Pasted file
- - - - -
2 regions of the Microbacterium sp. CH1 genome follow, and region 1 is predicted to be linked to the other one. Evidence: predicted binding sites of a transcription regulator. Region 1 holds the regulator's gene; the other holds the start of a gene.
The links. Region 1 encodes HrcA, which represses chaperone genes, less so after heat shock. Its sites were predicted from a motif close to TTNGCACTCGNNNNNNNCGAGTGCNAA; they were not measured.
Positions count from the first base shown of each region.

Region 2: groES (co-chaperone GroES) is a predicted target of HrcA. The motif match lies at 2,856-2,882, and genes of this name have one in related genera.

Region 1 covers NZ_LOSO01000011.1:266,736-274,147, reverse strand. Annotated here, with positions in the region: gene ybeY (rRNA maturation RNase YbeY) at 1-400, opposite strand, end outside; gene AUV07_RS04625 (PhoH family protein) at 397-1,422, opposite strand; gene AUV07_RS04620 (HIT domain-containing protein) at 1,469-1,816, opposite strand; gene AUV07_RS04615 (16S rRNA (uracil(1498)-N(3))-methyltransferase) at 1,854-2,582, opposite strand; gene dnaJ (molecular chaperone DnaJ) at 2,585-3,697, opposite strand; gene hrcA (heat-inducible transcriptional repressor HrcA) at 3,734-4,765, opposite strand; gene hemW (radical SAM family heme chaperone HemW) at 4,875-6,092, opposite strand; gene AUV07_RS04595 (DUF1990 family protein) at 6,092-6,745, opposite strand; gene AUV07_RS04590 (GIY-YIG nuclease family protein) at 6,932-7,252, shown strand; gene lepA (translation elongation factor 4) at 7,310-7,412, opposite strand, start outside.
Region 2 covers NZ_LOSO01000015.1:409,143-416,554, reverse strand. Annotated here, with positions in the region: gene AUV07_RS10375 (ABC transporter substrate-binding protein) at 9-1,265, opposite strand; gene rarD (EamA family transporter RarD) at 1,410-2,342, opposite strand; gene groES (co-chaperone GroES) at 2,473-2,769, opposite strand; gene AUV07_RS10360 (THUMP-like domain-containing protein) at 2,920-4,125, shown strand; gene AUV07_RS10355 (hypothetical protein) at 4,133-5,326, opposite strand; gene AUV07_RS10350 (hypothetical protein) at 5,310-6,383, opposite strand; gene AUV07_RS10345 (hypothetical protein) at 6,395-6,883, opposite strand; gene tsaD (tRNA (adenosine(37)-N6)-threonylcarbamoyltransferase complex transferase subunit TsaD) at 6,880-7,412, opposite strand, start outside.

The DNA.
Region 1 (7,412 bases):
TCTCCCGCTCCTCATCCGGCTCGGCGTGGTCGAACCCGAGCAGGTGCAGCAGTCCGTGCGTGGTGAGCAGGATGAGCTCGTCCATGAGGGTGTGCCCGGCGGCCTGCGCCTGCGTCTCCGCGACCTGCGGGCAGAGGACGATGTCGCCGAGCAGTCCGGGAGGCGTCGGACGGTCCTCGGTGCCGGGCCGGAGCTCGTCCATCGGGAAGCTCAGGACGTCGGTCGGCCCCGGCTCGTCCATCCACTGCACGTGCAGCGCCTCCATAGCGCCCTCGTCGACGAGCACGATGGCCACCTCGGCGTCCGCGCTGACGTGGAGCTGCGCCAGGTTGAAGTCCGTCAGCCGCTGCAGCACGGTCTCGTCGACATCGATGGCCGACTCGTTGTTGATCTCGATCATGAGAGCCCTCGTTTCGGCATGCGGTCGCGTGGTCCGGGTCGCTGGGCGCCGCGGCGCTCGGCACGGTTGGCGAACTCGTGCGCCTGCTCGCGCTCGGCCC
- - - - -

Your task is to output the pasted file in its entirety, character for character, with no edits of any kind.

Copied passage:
2 regions of the Microbacterium sp. CH1 genome follow, and region 1 is predicted to be linked to the other one. Evidence: predicted binding sites of a transcription regulator. Region 1 holds the regulator's gene; the other holds the start of a gene.
The links. Region 1 encodes HrcA, which represses chaperone genes, less so after heat shock. Its sites were predicted from a motif close to TTNGCACTCGNNNNNNNCGAGTGCNAA; they were not measured.
Positions count from the first base shown of each region.

Region 2: groES (co-chaperone GroES) is a predicted target of HrcA. The motif match lies at 2,856-2,882, and genes of this name have one in related genera.

Region 1 covers NZ_LOSO01000011.1:266,736-274,147, reverse strand. Annotated here, with positions in the region: gene ybeY (rRNA maturation RNase YbeY) at 1-400, opposite strand, end outside; gene AUV07_RS04625 (PhoH family protein) at 397-1,422, opposite strand; gene AUV07_RS04620 (HIT domain-containing protein) at 1,469-1,816, opposite strand; gene AUV07_RS04615 (16S rRNA (uracil(1498)-N(3))-methyltransferase) at 1,854-2,582, opposite strand; gene dnaJ (molecular chaperone DnaJ) at 2,585-3,697, opposite strand; gene hrcA (heat-inducible transcriptional repressor HrcA) at 3,734-4,765, opposite strand; gene hemW (radical SAM family heme chaperone HemW) at 4,875-6,092, opposite strand; gene AUV07_RS04595 (DUF1990 family protein) at 6,092-6,745, opposite strand; gene AUV07_RS04590 (GIY-YIG nuclease family protein) at 6,932-7,252, shown strand; gene lepA (translation elongation factor 4) at 7,310-7,412, opposite strand, start outside.
Region 2 covers NZ_LOSO01000015.1:409,143-416,554, reverse strand. Annotated here, with positions in the region: gene AUV07_RS10375 (ABC transporter substrate-binding protein) at 9-1,265, opposite strand; gene rarD (EamA family transporter RarD) at 1,410-2,342, opposite strand; gene groES (co-chaperone GroES) at 2,473-2,769, opposite strand; gene AUV07_RS10360 (THUMP-like domain-containing protein) at 2,920-4,125, shown strand; gene AUV07_RS10355 (hypothetical protein) at 4,133-5,326, opposite strand; gene AUV07_RS10350 (hypothetical protein) at 5,310-6,383, opposite strand; gene AUV07_RS10345 (hypothetical protein) at 6,395-6,883, opposite strand; gene tsaD (tRNA (adenosine(37)-N6)-threonylcarbamoyltransferase complex transferase subunit TsaD) at 6,880-7,412, opposite strand, start outside.

The DNA.
Region 1 (7,412 bases):
TCTCCCGCTCCTCATCCGGCTCGGCGTGGTCGAACCCGAGCAGGTGCAGCAGTCCGTGCGTGGTGAGCAGGATGAGCTCGTCCATGAGGGTGTGCCCGGCGGCCTGCGCCTGCGTCTCCGCGACCTGCGGGCAGAGGACGATGTCGCCGAGCAGTCCGGGAGGCGTCGGACGGTCCTCGGTGCCGGGCCGGAGCTCGTCCATCGGGAAGCTCAGGACGTCGGTCGGCCCCGGCTCGTCCATCCACTGCACGTGCAGCGCCTCCATAGCGCCCTCGTCGACGAGCACGATGGCCACCTCGGCGTCCGCGCTGACGTGGAGCTGCGCCAGGTTGAAGTCCGTCAGCCGCTGCAGCACGGTCTCGTCGACATCGATGGCCGACTCGTTGTTGATCTCGATCATGAGAGCCCTCGTTTCGGCATGCGGTCGCGTGGTCCGGGTCGCTGGGCGCCGCGGCGCTCGGCACGGTTGGCGAACTCGTGCGCCTGCTCGCGCTCGGCCC